Could it be that after all those years in Soul Asylum, Dave Pirner has been harboring a secret desire to become a soul man? Actually, it may not be that deep a secret, since his band once recorded a cover of Marvin Gaye's "Sexual Healing," but Pirner's first solo album, Faces & Names, comes as something of a surprise from the frontman of the group formerly known as Loud Fast Rules. Anyone expecting Soul Asylum's punk-accented hard rock should be warned: Faces & Names is dominated by laid-back but committed R&B grooves, while Dave Pirner's vocals display a subtlety and nuance that was often muted by Dan Murphy's guitar work. Just as Grave Dancer's Union and Let Your Dim Light Shine found Pirner writing about more personal and topical themes, Faces & Names has a significantly higher soul-bearing quotient than his previous work, and while songs like "Start Treating People Right," "Teach Me to Breathe," and the title cut quite obviously wear their hearts on their sleeves, there's something genuine and even moving in his lyrics, and given his more refined delivery here, his more politically themed material doesn't sound as if he's hectoring. And while Faces & Names lacks the same physical power as Soul Asylum's best work, the best songs here manage to sound comfortable, magnetic, and passionate all at once; Pirner has made an album that he doubtless couldn't have made within the boundaries of Soul Asylum, and it proves he has a some tricks up his sleeve than one might have expected from his work in the past. Maybe it's not the quiet storm album Pirner was dreaming of, but Faces & Names shows the guy does know how to get his groove on, which you might not have guessed from, say, "Misery."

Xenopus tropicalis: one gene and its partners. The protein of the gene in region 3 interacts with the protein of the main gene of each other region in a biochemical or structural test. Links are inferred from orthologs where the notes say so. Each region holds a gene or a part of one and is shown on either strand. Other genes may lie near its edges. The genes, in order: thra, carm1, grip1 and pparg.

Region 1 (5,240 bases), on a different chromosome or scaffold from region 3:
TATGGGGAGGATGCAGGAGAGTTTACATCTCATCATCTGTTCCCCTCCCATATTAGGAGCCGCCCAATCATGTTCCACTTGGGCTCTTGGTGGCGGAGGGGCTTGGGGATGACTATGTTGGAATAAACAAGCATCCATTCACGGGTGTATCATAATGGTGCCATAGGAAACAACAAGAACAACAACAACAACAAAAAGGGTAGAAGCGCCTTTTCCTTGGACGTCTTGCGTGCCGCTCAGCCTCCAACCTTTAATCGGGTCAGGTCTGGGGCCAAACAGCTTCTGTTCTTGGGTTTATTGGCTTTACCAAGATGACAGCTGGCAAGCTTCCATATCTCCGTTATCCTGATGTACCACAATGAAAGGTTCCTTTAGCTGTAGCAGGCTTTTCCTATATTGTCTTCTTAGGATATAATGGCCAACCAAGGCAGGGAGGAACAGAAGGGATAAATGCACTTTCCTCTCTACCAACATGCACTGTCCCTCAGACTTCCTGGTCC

Faces & Names Review
by Mark Deming